21.	The doctor requesting the scan should have followed the guideline found in the National Patient Safety Agency Safer Practice Notice 16: Early identification of failure to act on radiological imaging reports (the NPSA guidance). 
    
    22.	The RCR guidance says it is the role of the radiologist to ensure that scan findings are reported and verified. It goes on to say: ‘It is the responsibility of the referring healthcare professional to view, act upon and record the results of imaging studies that are requested’. 
    
    23.	We have seen the RCR guidance was followed by the radiologist at UHNMT, as the finding of evidence of a historic stroke was reported to the clinician that requested the CT scan, Dr C at Staffordshire Combined Trust. 
    
    24.	The NPSA guidelines say the referring registered health professional should: ‘Inform patients of all results, positive or negative, and document that this has been done. A standard letter to patients could be an additional safety mechanism’. It goes on to say that Trusts should: ‘Define and document ‘safety net’ procedures, for example, copy reports to the GP, cancer services multidisciplinary team or other identified health professional in consultation with the referring health professional’.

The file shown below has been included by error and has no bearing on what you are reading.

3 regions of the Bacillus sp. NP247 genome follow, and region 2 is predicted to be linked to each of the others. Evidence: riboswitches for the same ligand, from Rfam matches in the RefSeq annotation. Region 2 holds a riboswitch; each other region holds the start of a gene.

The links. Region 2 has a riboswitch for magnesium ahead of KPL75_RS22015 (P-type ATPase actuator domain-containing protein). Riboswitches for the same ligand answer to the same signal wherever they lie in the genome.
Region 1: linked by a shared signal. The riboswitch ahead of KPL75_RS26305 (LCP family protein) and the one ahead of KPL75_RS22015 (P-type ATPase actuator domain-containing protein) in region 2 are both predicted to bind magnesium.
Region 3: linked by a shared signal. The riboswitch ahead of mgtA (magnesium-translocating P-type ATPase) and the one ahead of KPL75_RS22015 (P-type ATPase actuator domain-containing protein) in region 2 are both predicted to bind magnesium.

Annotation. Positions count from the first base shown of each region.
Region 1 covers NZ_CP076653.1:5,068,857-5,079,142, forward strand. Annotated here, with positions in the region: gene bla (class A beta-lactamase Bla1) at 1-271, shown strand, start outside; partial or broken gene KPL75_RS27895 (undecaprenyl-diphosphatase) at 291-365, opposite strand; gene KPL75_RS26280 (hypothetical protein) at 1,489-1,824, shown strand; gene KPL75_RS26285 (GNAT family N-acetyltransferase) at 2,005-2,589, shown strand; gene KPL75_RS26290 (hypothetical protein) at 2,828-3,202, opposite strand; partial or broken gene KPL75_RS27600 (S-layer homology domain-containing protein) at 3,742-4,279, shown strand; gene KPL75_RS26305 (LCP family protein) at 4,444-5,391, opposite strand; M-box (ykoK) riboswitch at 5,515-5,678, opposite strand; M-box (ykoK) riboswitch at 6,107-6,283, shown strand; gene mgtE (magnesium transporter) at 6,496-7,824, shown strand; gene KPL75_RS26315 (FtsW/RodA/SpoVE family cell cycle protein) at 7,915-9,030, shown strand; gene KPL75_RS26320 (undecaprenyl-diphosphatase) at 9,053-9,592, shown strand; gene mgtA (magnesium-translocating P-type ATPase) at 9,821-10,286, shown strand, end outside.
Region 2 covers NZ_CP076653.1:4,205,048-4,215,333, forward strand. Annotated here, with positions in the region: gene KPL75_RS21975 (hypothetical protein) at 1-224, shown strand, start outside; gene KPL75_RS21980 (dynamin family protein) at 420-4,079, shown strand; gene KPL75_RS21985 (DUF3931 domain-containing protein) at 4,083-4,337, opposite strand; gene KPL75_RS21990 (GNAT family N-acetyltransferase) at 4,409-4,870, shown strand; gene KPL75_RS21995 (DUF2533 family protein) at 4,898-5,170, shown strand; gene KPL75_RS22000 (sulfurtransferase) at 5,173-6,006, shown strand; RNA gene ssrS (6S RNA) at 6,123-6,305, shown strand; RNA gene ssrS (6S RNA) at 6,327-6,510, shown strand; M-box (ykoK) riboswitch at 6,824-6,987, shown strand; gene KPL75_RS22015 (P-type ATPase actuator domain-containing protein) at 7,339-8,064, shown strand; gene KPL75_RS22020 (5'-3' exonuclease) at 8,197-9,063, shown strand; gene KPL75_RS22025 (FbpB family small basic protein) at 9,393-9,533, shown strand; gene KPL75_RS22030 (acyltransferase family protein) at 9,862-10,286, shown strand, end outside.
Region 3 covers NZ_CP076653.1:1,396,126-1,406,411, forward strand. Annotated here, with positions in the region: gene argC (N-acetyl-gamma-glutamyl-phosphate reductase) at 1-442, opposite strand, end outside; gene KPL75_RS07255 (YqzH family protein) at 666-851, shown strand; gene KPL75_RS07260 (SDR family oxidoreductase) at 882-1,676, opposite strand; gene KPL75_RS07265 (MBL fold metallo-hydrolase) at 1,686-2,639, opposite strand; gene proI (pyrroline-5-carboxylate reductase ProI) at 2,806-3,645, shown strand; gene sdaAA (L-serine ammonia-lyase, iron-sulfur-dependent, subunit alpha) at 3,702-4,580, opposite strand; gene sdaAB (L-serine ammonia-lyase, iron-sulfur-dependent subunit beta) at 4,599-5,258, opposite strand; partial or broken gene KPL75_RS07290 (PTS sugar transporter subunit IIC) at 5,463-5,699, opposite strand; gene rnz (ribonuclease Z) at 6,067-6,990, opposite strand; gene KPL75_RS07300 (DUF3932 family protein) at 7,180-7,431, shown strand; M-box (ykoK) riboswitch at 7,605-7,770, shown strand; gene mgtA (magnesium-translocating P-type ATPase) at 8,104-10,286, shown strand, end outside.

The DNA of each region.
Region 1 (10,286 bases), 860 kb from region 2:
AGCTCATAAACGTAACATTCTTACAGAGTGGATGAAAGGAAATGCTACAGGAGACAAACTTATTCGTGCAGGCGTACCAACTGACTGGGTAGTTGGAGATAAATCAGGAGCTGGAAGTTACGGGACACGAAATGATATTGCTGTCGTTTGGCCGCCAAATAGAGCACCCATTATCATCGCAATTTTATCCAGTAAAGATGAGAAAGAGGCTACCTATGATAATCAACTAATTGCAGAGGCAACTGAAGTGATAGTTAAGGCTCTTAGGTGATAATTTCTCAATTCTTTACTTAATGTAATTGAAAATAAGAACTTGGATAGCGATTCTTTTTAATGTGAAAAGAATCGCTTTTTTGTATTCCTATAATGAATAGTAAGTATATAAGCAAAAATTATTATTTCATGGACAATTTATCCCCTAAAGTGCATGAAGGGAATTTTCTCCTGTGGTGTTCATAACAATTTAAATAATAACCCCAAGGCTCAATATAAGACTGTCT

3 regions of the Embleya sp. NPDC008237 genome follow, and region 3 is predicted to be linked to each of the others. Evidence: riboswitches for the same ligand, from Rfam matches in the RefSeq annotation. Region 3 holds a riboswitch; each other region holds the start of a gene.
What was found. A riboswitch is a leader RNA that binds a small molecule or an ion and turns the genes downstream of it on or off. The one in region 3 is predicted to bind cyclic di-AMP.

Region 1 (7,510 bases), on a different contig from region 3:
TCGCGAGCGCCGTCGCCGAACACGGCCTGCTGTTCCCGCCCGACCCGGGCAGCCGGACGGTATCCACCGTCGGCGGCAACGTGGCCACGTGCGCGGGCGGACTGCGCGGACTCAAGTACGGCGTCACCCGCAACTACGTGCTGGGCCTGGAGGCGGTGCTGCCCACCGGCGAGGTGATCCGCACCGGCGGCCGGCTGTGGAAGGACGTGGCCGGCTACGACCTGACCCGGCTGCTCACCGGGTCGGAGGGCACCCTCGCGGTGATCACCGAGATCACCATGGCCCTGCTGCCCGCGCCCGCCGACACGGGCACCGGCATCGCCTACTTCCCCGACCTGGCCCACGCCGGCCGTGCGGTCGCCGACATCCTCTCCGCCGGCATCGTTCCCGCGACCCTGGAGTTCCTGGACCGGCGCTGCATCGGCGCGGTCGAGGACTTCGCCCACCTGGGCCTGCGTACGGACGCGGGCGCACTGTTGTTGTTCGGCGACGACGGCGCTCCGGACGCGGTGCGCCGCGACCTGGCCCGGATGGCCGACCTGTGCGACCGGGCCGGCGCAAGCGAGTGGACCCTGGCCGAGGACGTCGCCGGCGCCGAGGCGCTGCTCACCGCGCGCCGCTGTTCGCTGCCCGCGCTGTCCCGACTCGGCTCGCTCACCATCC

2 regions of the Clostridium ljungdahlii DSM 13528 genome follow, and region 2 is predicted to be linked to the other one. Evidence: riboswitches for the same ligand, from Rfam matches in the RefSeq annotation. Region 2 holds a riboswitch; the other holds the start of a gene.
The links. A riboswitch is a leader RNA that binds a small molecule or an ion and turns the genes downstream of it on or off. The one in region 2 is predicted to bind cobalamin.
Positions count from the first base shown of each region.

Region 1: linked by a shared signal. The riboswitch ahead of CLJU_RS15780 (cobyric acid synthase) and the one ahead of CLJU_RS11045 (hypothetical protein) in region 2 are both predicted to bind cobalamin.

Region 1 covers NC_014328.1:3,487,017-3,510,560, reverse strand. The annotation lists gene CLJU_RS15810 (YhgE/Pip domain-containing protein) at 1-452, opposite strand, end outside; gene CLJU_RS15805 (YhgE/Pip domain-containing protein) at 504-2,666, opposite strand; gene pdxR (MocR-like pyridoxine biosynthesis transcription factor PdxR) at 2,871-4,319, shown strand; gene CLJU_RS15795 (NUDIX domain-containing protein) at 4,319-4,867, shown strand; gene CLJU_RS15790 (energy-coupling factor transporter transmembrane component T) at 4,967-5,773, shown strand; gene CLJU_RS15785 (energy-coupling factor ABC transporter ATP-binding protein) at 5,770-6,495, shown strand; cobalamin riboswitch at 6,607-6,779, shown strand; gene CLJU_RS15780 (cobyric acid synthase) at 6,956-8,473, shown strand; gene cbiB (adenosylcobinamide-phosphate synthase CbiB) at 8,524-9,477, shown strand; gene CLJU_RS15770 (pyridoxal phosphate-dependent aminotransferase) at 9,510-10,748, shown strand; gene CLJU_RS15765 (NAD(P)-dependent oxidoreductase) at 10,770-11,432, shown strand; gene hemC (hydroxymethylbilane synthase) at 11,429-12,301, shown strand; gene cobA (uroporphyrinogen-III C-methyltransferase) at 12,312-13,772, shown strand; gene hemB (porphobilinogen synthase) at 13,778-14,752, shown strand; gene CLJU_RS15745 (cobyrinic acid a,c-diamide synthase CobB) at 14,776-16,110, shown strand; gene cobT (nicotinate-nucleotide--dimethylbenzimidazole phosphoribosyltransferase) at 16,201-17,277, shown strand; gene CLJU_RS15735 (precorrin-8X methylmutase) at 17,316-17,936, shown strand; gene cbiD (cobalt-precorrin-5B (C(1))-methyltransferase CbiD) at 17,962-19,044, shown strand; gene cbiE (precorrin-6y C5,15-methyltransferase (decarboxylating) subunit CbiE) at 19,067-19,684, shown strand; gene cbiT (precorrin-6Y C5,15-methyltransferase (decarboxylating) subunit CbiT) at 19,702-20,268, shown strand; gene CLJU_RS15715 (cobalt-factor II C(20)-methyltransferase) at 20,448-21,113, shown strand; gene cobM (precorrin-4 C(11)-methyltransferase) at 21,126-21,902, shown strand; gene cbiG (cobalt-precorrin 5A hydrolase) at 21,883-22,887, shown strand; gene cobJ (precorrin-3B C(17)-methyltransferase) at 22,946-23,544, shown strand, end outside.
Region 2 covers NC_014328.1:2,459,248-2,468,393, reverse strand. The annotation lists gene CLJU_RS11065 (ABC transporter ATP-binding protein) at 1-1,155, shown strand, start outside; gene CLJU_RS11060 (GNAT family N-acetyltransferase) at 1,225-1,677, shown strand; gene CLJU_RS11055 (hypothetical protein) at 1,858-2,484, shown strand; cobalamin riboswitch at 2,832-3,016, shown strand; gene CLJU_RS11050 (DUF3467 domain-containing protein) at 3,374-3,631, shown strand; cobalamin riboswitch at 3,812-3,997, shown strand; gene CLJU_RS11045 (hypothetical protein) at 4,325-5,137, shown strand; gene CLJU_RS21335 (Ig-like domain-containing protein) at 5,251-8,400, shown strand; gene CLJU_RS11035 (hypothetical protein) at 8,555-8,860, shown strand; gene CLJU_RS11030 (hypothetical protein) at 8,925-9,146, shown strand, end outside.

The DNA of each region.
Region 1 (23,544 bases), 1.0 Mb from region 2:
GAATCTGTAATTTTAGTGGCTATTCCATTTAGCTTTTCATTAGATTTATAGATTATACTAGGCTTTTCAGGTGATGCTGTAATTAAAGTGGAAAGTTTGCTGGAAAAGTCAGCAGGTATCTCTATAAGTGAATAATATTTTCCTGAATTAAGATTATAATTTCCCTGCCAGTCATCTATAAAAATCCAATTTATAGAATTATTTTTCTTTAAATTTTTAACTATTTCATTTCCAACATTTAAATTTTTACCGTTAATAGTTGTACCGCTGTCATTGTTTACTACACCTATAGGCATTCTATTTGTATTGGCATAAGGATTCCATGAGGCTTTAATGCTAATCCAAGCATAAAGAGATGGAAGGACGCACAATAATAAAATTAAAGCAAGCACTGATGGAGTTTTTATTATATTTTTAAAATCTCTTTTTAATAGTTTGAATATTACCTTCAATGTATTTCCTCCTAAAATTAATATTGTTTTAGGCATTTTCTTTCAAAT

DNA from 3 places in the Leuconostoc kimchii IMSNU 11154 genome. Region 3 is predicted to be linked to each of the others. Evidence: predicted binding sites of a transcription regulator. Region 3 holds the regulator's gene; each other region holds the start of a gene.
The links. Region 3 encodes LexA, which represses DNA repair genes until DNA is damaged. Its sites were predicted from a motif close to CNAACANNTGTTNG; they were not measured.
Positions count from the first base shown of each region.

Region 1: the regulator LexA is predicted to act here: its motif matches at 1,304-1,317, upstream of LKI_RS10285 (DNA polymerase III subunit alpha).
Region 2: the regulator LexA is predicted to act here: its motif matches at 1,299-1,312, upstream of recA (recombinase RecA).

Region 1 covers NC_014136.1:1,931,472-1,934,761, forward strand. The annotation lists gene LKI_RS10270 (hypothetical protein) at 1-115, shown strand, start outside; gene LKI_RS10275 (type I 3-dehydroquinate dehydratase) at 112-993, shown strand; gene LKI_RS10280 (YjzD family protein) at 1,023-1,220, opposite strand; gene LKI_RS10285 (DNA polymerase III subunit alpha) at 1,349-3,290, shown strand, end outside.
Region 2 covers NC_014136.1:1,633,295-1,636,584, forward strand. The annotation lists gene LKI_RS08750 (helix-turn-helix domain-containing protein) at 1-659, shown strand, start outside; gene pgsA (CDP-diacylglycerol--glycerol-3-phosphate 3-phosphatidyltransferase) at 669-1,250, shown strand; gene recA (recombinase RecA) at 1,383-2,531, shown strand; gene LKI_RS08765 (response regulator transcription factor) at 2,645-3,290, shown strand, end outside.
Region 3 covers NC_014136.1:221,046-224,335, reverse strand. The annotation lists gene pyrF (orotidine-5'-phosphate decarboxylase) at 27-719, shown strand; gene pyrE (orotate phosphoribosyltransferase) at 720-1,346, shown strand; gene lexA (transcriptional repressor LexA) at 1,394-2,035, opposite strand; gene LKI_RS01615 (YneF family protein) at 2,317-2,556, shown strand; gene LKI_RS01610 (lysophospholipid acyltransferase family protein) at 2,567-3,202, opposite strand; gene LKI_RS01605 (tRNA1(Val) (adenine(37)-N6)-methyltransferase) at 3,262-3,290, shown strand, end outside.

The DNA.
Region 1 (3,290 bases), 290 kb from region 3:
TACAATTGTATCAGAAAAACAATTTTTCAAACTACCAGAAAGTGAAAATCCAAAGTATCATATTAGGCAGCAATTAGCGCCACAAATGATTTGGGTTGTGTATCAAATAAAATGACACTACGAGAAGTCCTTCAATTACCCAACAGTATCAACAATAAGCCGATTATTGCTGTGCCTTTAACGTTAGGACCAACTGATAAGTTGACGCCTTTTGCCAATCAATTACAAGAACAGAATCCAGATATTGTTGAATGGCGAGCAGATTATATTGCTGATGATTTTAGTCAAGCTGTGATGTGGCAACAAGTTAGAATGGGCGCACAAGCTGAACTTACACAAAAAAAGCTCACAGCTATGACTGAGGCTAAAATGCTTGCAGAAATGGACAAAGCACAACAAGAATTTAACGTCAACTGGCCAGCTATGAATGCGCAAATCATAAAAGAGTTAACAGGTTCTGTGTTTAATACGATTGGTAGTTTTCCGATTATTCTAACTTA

25.	However, the requesting doctor at Staffordshire Combined Trust did not: ‘act upon the report findings’. The NPSA guidance was not followed. Ms N was not told of the finding, and there was no safety-netting in the form of arrangements being made to convey the information to her GP. 
    
    26.	We find Staffordshire Combined Trust did not follow the guidance we have identified. Staffordshire Combined Trust should have made Ms N aware of the incidental finding of stroke in 2015. This did not happen. We consider this is a failing by Staffordshire Combined Trust.
    
    Treatment provided by UHNMT